July 27, 2022
Salt Lake City has begun installing 20 miles per hour speed limit signs throughout the city, marking the final step of implementing a recently-adopted ordinance lowering the speed limit from 25 miles per hour on local streets.
“These signs will signal to drivers in our city that we want our kids to get to school safely. We want our neighbors to make it home from work without incident,” said Salt Lake City Mayor Erin Mendenhall. “But signage alone will not make our streets safer. It will take each driver in our city being committed to slowing down, staying alert and never driving under the influence.”
In June, the Salt Lake City Council adopted an ordinance lowering the local speed limit, also known as the prima facie speed limit. The ordinance impacts approximately 420 miles or 70% of the City’s public streets. Replacing the approximately 575 signs from 25 to 20 miles per hour will continue into August.
Various studies have shown the benefits of lower speeds, including:
- Lower potential for loss of vehicle control;
- Increased effectiveness of occupant protection equipment;
- Decreased stopping distance after the driver perceives a danger;
- Fewer severe crash injuries;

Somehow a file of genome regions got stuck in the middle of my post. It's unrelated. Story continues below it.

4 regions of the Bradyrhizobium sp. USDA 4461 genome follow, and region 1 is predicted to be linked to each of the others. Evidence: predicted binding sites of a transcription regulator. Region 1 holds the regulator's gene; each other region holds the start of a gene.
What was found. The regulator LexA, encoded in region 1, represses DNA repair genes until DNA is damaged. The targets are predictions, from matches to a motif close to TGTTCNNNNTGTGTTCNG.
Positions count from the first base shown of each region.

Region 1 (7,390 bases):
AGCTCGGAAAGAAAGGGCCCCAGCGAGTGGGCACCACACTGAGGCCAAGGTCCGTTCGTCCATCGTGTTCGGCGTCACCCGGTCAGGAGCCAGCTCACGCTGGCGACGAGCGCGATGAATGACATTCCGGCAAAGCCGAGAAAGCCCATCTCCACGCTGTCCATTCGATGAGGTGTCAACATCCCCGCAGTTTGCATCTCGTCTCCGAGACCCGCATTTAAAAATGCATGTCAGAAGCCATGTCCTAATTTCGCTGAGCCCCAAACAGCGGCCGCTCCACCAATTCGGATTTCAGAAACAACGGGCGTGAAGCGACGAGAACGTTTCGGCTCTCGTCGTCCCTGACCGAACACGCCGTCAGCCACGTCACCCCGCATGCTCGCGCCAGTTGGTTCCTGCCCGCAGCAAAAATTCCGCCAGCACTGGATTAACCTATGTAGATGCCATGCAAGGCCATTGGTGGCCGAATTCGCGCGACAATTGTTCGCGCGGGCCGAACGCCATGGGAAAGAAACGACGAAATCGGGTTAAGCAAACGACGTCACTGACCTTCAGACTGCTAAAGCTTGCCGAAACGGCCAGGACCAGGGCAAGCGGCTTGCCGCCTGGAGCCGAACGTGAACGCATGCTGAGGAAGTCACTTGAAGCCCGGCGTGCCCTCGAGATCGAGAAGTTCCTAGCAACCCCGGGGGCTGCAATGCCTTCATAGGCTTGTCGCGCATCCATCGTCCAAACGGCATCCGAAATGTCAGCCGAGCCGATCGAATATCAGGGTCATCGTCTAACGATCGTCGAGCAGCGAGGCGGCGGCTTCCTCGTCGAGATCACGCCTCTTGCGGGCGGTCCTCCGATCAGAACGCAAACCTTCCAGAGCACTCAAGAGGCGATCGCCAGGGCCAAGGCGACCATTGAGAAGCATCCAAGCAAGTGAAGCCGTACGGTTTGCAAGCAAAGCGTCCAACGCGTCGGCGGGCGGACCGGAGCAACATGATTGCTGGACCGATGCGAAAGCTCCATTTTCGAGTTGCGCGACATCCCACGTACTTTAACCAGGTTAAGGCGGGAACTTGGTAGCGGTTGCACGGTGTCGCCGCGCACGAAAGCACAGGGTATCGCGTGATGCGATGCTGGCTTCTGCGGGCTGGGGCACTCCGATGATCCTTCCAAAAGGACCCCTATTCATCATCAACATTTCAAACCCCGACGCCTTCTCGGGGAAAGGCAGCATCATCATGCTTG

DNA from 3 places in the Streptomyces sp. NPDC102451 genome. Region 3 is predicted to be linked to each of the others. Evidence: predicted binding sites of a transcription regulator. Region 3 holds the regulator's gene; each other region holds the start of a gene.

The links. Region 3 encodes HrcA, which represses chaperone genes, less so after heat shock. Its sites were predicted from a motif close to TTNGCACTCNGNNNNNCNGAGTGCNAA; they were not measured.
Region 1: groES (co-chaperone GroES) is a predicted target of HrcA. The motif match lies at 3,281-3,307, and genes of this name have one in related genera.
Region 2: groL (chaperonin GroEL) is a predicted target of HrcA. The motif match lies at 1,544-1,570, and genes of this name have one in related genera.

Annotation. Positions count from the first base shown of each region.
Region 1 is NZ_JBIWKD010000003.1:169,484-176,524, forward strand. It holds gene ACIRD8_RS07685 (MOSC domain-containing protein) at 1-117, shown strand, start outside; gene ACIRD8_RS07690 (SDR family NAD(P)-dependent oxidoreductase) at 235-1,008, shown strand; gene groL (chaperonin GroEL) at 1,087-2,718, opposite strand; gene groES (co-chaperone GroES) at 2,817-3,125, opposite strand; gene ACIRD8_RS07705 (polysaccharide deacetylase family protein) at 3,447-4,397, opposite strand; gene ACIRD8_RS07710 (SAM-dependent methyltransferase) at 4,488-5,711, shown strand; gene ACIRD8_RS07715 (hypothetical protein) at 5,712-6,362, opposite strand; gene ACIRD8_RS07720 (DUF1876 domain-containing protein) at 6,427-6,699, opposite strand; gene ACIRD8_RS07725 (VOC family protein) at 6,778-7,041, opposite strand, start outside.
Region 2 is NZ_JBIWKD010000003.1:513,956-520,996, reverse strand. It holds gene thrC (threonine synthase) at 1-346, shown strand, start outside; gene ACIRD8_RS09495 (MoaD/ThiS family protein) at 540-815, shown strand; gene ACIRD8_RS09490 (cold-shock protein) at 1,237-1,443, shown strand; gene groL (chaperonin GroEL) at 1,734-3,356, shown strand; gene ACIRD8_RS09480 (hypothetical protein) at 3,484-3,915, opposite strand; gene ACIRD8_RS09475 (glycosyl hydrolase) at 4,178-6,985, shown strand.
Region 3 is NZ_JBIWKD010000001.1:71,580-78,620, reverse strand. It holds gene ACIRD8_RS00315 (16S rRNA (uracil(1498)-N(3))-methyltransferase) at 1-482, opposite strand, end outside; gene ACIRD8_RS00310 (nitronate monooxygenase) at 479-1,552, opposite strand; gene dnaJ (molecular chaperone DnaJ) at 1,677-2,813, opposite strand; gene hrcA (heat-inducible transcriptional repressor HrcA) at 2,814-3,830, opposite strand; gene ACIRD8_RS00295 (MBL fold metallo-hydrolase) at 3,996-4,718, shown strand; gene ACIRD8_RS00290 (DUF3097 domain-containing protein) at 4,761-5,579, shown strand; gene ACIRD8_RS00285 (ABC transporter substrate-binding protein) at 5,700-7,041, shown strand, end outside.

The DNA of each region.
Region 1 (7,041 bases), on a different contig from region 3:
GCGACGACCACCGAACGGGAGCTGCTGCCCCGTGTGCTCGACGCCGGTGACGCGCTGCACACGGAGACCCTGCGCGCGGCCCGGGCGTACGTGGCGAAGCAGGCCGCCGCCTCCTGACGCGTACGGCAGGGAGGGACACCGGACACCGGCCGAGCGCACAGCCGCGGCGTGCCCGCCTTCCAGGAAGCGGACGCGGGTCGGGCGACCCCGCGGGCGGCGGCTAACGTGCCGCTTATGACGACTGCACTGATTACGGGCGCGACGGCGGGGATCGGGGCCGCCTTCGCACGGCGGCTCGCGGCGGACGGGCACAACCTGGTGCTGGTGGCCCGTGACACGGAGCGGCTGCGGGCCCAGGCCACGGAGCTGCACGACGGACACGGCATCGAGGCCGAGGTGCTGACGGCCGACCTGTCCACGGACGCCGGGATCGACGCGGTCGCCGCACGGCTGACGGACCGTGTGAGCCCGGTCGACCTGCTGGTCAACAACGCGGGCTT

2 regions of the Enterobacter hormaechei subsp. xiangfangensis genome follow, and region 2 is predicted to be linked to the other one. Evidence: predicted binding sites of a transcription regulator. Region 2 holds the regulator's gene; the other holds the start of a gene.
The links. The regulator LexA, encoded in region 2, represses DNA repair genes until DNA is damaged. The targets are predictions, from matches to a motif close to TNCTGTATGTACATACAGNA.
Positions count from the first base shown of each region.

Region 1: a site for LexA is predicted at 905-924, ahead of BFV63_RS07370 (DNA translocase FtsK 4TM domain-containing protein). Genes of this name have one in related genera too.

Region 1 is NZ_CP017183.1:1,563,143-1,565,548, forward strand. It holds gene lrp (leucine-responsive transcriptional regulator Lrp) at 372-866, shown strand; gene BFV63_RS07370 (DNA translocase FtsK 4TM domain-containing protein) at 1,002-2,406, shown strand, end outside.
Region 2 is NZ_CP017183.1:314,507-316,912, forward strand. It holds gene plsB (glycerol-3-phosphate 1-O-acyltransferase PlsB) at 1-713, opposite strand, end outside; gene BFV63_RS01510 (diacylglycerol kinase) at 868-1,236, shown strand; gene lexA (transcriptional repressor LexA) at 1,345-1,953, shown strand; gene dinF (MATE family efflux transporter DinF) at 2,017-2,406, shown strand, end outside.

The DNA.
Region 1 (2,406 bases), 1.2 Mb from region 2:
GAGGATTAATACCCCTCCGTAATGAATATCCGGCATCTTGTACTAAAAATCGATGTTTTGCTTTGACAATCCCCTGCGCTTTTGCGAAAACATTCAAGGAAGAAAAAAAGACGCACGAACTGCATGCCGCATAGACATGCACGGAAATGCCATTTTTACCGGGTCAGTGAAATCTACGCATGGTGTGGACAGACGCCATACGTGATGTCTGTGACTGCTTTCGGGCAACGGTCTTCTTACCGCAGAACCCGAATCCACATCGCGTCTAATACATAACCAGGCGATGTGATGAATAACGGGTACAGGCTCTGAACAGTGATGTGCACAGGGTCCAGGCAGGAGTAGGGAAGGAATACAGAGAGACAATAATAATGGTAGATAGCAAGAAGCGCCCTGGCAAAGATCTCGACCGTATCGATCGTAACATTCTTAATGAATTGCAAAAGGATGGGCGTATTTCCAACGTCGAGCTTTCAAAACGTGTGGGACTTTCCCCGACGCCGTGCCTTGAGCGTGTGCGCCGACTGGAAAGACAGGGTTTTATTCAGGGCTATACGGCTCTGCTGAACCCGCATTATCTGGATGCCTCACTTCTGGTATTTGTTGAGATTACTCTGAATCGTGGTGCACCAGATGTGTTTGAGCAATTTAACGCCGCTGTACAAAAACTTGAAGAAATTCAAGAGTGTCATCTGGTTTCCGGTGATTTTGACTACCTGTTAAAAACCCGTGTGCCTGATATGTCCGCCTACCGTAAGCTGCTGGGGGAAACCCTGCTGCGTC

- Lower economic implications of a speed-related crash; and
- Decreased fuel consumption/cost.
“A default 20 mph speed limit on local streets has very little impact on travel times by bus and car but does have a huge impact on safety and livability for our neighborhoods” said Salt Lake City Council Chair Dan Dugan.
While lowering the speed limit is an important policy move, City officials recognize that this is only the first step towards safer streets.
“We are excited that the recently-adopted budget includes funding to bring back a new and improved traffic calming program, rebranded as Livable Streets,” said Jon Larsen, Transportation Division Director. “As we begin the work of retrofitting our streets to reinforce lower design speeds, this new 20 mph ordinance provides a slower, safer target to aim for.”Tags: Mayor Erin Mendenhall, Salt Lake City’s Transportation Division